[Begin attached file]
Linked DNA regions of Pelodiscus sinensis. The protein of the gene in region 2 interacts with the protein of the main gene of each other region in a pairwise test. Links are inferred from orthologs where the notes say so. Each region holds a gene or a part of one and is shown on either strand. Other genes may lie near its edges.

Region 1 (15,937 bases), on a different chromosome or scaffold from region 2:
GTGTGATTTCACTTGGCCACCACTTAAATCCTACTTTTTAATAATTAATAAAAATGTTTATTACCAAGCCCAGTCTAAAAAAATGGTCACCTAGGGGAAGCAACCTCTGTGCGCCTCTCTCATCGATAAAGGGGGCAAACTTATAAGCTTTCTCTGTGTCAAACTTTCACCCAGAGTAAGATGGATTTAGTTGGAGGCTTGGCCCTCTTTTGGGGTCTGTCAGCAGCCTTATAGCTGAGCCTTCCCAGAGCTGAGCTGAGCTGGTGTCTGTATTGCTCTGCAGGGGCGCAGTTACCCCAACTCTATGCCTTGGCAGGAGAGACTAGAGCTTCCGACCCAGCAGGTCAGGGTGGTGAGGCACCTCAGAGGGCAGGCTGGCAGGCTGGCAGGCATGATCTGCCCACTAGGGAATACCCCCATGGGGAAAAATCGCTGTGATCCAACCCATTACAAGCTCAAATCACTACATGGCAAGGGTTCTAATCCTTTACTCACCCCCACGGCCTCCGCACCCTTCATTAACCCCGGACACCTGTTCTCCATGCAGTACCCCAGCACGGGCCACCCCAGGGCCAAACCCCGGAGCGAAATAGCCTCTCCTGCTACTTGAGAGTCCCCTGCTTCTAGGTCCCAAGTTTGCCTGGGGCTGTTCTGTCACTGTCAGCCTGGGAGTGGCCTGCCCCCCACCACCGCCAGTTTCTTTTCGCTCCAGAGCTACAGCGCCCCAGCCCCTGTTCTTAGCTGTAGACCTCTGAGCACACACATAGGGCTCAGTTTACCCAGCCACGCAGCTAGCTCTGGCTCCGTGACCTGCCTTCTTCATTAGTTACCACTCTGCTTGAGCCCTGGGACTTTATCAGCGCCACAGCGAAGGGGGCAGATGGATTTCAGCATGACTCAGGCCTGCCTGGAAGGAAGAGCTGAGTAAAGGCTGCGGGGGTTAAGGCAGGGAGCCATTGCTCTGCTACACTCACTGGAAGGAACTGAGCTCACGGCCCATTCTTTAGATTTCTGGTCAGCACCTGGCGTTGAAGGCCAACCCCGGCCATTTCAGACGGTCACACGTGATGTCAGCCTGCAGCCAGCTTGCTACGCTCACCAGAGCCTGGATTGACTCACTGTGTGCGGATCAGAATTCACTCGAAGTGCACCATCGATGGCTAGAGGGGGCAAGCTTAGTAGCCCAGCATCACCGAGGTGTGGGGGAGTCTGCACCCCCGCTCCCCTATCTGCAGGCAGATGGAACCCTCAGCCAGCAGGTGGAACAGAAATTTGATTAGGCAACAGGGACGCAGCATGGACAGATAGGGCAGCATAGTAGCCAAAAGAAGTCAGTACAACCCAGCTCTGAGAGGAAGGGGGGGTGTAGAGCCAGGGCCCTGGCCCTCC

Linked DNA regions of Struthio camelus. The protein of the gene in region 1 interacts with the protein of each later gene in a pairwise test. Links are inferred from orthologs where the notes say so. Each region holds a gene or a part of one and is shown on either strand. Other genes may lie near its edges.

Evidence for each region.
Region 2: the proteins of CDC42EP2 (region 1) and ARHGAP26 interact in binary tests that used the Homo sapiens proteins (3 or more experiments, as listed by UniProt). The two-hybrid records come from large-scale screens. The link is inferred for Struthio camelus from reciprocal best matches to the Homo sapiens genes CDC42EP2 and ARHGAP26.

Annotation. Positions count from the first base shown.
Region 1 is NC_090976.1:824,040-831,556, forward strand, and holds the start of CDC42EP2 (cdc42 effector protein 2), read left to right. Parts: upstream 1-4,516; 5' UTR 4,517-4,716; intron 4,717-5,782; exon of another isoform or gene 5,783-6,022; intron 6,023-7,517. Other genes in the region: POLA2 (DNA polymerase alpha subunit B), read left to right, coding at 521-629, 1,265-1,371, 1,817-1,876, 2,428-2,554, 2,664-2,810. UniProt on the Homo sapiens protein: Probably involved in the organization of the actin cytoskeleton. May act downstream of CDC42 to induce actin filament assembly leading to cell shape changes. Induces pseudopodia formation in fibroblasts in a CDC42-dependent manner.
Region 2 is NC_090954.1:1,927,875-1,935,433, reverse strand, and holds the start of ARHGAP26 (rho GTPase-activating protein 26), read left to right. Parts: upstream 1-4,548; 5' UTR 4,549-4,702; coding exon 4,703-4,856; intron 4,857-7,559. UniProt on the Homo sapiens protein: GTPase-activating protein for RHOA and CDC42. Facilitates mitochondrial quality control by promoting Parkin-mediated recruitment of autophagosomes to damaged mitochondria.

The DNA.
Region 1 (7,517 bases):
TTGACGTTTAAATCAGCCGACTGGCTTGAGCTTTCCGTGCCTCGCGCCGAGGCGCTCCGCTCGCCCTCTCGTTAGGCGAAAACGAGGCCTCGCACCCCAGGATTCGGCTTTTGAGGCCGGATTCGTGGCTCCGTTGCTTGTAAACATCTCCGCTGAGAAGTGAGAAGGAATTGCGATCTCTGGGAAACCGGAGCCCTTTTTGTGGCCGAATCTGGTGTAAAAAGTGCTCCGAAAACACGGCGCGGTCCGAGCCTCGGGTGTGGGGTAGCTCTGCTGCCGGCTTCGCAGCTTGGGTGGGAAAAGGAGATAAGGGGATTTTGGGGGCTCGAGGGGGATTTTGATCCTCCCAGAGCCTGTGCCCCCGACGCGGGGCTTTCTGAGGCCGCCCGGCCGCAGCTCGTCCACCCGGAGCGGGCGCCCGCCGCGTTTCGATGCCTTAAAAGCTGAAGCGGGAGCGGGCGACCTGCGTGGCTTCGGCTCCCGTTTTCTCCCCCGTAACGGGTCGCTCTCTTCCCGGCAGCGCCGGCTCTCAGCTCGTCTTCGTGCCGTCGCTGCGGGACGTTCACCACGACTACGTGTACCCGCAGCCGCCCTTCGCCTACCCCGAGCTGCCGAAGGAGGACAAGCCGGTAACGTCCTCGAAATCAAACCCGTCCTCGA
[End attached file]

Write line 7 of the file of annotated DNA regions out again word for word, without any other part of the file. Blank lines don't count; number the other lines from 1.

Annotation. Positions count from the first base shown.